Q&A: Jurisdiction over ocean waters

Jurisdiction over ocean waters

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Many deepwater oil platforms are located far beyond the territorial waters of the United States. BP's Deepwater Horizon rig was approximately 50 miles off the southeast coast of Louisiana, and many are even farther out. Why do the builders need U.S. permits/permission to build since they are in international waters?

Three miles out from the coast is designated as state waters, and from there to 200 miles out are federal waters — the outer continental shelf, officials with the U.S. Mineral Management Service said.

Areas extending 200 nautical miles from the coastline and contiguous to the territorial sea of the United States, the Commonwealth of Puerto Rico, the Commonwealth of Northern Mariana Islands, and U.S. overseas territories and possessions are part of the Exclusive Economic Zone.

The permits, which are provided by the National Oceanic and Atmospheric Administration, are required to account for the accidental harm exploration activities could cause to marine creatures, the Washington Post reported.

The paper reported that the U.S. Minerals Management Service has approved three lease sales, 130 permits to conduct seismic activities, 219 exploration plans and 137 production plans since January 2009 without obtaining permits under either the Marine Mammal Protection Act or the Endangered Species Act.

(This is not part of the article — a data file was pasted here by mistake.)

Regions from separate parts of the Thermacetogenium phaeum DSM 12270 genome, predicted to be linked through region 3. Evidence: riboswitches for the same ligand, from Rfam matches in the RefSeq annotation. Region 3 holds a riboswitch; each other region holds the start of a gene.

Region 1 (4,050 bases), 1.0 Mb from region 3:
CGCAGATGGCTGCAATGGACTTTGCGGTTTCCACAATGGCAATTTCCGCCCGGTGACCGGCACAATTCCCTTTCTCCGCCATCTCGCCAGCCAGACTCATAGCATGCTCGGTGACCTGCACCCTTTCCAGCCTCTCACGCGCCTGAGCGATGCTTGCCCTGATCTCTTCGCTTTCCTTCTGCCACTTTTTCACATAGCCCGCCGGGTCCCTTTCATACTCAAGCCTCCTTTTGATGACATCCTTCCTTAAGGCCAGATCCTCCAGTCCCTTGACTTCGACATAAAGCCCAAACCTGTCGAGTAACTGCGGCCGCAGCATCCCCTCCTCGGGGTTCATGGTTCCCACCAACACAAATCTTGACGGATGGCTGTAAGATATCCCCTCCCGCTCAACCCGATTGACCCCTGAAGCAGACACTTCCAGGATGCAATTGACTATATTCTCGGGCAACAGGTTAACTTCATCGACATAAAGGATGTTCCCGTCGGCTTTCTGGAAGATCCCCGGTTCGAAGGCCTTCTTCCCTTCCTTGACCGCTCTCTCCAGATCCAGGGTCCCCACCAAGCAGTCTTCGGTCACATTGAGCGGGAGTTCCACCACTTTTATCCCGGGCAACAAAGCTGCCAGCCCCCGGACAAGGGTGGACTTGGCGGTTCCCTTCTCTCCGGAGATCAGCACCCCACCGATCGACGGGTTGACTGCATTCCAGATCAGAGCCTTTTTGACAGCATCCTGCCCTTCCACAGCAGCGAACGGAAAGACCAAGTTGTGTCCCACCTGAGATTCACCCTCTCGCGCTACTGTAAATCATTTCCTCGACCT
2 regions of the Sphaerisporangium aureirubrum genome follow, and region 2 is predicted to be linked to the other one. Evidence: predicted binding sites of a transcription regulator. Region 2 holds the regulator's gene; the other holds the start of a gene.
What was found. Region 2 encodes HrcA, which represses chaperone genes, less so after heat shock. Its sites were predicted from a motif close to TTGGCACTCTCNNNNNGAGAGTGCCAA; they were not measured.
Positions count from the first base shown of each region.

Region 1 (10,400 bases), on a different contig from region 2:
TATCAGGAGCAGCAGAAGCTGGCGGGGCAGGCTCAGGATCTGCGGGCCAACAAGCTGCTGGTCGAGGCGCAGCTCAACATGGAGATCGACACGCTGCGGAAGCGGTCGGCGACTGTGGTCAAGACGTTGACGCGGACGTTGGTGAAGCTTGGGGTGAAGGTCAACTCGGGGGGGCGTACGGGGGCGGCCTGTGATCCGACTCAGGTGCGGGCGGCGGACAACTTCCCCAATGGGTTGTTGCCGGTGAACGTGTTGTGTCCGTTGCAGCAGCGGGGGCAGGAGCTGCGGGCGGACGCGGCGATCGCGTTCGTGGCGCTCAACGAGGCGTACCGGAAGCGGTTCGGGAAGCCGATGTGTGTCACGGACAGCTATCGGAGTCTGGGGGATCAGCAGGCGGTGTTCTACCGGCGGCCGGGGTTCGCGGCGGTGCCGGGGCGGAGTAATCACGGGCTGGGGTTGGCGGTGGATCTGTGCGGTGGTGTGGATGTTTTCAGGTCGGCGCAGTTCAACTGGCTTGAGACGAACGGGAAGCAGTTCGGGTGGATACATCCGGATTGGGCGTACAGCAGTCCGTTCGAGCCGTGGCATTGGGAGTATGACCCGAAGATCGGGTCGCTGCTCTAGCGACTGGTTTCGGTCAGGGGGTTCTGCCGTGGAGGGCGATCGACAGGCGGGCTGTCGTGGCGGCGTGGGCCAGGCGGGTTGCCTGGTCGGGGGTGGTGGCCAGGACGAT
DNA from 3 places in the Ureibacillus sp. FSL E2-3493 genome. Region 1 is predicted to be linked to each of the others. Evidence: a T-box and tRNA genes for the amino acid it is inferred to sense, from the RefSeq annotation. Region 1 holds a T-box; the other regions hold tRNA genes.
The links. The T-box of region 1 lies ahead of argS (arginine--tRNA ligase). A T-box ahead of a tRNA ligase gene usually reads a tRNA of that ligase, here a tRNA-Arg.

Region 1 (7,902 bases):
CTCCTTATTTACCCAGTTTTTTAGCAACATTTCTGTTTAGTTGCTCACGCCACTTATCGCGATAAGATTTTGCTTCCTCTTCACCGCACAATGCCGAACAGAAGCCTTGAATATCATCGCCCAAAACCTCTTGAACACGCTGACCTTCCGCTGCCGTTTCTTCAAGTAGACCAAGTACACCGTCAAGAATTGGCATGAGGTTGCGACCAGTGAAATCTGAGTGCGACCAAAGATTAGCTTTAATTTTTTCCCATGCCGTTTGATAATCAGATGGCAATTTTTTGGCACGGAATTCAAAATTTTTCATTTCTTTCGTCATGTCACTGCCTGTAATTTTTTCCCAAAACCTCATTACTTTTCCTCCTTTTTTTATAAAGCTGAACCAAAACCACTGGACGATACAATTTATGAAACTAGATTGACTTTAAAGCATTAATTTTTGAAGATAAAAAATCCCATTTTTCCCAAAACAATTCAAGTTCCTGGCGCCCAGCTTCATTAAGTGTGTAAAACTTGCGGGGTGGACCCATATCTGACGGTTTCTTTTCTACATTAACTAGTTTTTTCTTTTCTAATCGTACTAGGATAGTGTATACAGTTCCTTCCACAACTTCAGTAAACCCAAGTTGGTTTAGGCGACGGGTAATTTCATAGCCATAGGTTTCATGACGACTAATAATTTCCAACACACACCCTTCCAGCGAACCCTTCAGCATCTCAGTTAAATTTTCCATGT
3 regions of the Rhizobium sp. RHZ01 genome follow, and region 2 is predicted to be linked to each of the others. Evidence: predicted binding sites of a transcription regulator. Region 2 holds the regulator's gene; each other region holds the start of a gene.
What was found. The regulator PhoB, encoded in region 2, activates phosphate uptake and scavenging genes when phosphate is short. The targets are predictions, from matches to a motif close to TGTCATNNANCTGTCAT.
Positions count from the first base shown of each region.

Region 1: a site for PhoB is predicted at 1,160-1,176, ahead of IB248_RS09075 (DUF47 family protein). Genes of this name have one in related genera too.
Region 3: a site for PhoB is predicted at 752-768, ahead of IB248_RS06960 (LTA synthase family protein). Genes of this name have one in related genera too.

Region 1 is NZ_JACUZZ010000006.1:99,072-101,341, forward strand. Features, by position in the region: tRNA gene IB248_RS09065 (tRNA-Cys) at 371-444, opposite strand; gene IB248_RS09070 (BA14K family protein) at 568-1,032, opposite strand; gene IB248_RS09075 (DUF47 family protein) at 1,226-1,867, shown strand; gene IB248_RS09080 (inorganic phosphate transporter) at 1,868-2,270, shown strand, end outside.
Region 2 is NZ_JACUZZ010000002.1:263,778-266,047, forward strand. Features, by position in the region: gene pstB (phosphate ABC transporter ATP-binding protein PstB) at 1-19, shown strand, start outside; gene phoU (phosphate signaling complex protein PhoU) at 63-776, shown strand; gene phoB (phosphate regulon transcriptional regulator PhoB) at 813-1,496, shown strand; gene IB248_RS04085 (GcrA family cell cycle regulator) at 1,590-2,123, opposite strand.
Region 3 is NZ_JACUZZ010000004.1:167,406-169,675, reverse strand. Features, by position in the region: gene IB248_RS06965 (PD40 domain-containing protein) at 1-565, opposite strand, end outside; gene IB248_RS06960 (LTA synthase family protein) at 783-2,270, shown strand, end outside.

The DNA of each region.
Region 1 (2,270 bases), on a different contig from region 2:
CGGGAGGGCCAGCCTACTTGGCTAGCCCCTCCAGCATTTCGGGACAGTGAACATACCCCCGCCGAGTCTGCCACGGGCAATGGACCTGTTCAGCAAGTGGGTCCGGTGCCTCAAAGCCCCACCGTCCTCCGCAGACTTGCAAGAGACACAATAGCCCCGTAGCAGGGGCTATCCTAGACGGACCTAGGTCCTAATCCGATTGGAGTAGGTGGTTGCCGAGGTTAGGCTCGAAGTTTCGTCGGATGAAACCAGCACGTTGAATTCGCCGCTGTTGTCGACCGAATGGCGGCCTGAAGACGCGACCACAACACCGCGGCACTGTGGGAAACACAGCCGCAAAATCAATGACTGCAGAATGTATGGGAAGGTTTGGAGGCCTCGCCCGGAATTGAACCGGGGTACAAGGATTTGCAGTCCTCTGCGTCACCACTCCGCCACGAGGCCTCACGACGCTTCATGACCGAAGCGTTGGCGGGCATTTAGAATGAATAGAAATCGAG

Why Elmer's Island as dateline?

A recent newspaper story was datelined Elmer's Island, La. I have since researched Elmer's Island, and have determined its only relation to the oil leak saga is possibly its nearness to the site of the event. What was the point of the reporter venturing there?

Washington Post writer David Fahrenthold said the story was datelined Elmer's Island because that is where he, after much searching, was able to see the first traces of oil washing ashore in Louisiana. He went to Elmer's Island on the advice of a Louisiana State University scientist and saw firsthand that tar balls had washed up on the shore.

Leak could fill 10 pools a day

I'm having a tough time getting my head around 210,000 gallons (of oil originally believed by BP to be escaping daily). Is it the size of a railroad tank car? How does it compare to the whale tank at SeaWorld in Orlando?

Shamu Stadium at SeaWorld holds about 7 million gallons of water. Railroad tank cars hold 28,000-30,000 gallons of oil in capacity, according to the Association of American Railroads.

Put another way, an average in-ground home swimming pool might hold 20,000 to 30,000 gallons of water. So the leak of that magnitude would fill 10 or more pools every day until it's stopped.

Q&A: Jurisdiction over ocean waters 06/07/10 [Last modified: Monday, June 7, 2010 3:57pm]

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